The ruins were old, older than any man-made structure like this should exist here. Sam suspected the stones had been brought from the Old Country, carried here with bloodied hands and broken backs before carefully laid down and allowed to take root. In the light of the harvest moon, they stood pale like bones of some great beast; a row of jagged teeth, ready to tear them to pieces.
Ironically, it wasn’t so far from the truth.
“Here?” Dean asked, gesturing at the circle of smaller stones at the centre. It could have been remains of a well, or a fire pit, but of course it wasn’t anything of the sort. The hunger it quenched was for nothing so innocent as water or food.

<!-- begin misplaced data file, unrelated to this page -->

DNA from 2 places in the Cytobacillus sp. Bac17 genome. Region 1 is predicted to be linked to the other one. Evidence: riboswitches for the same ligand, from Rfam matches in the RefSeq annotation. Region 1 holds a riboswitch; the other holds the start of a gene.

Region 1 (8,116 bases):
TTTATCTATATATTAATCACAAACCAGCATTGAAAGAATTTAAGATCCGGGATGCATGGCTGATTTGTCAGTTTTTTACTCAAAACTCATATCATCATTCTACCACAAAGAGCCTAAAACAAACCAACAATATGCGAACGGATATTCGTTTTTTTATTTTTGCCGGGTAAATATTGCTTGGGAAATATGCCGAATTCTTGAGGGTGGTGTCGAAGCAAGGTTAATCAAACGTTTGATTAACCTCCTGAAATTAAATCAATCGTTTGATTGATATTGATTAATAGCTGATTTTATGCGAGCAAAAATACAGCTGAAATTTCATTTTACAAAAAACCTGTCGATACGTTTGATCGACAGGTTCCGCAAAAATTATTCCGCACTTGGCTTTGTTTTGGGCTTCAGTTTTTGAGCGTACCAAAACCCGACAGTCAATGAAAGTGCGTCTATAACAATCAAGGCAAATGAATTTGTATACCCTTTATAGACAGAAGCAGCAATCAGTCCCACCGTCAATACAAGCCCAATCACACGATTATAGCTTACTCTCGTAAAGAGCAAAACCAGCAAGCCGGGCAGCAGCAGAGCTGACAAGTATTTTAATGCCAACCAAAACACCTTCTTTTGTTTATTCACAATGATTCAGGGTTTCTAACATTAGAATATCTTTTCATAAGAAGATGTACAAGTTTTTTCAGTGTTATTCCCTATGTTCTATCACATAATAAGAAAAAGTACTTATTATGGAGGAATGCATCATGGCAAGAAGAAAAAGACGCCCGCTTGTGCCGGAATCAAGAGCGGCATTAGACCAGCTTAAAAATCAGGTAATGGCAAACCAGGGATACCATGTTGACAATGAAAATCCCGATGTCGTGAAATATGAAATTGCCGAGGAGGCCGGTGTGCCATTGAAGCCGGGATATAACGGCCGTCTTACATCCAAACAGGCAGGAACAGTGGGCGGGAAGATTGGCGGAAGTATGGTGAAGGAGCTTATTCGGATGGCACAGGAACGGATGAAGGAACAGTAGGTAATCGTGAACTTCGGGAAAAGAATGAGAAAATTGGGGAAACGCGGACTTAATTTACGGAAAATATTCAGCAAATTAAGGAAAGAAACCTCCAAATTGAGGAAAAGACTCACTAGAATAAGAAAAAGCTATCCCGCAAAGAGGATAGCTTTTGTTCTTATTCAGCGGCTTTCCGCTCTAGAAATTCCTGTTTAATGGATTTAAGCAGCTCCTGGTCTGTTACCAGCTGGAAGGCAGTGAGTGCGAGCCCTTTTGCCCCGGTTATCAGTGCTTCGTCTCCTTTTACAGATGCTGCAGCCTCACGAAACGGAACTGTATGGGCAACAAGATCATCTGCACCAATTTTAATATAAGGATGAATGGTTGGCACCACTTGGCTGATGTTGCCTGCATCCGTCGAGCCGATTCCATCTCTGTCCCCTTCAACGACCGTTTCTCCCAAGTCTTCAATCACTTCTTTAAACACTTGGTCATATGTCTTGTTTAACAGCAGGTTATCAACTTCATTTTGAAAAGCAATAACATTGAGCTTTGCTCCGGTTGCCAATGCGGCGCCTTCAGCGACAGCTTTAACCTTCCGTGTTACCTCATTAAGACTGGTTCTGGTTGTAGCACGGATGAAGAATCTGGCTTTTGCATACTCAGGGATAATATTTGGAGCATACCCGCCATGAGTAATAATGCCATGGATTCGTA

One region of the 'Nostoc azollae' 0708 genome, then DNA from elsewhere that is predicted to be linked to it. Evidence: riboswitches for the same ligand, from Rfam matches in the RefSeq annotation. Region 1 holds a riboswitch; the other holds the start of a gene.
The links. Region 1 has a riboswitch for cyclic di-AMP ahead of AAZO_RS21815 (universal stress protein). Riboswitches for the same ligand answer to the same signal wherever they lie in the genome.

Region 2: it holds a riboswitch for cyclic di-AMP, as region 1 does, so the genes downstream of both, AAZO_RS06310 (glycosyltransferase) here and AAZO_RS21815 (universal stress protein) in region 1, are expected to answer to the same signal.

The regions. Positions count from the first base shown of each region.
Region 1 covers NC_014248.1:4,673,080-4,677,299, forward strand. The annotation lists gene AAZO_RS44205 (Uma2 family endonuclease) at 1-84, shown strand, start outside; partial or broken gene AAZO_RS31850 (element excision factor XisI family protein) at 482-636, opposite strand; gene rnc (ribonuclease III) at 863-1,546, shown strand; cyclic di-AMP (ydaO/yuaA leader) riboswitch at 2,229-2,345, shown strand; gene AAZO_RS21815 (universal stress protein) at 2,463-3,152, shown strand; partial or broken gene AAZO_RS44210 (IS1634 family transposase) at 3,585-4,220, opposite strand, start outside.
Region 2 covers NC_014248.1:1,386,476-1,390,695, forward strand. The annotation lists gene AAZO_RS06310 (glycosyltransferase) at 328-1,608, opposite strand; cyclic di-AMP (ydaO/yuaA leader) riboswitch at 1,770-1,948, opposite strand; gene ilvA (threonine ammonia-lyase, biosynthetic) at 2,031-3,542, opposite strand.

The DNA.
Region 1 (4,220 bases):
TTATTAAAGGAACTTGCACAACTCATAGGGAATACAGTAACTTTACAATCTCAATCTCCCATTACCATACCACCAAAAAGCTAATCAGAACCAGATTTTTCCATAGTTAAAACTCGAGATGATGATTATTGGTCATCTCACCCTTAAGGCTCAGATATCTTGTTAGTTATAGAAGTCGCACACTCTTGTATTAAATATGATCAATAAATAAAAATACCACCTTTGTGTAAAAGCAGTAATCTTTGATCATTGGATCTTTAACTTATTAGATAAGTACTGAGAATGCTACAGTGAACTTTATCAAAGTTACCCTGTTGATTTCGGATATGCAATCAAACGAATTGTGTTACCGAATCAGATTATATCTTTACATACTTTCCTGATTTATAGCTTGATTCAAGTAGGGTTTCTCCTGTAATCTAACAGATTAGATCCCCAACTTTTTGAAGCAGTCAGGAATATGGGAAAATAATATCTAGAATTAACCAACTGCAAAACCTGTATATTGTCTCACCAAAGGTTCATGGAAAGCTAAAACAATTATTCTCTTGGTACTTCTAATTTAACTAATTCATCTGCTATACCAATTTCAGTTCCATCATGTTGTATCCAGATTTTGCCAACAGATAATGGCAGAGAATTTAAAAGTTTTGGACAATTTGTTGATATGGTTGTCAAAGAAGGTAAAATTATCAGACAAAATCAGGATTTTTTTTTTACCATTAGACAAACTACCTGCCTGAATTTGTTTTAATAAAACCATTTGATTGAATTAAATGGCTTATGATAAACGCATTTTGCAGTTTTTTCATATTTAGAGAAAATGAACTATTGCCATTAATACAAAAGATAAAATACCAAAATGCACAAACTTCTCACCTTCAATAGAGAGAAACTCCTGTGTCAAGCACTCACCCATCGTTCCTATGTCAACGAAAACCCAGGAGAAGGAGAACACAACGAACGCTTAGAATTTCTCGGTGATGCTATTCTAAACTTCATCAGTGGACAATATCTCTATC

“Yeah,” Sam answered. His voice sounded strange to his own ears, thin and tense, like wire about to snap. “There’s…” He glanced at the moon. It stared back, heavy and swollen. “I’m sorry.” It was almost funny how inadequate that phrase was. Sam swallowed. “There’s not much time,” he finished, turning to look at his brother again.
“Okay. That’s… Okay.” Dean nodded to himself, once, twice, his fingers steady as they unbuttoned and tugged at clothing, finally wrapping around the hilt of a knife. “Here,” he said, offering it to Sam the same way he’d always given everything else, including himself: deliberate and unhesitating.
“Take it, Sam,” Dean urged and there was that familiar older brother exasperation, that audible eye-roll of fondness, the one that said ‘it’s going to be okay’ and ‘trust me’ and ‘I’ve got you’.
Sam’s hand closed over Dean’s, their joined grip on the blade strong and unwavering as they stepped into the circle. Around them, the stones sighed with anticipation, the moonlight spilling over everything like blood from a fresh wound.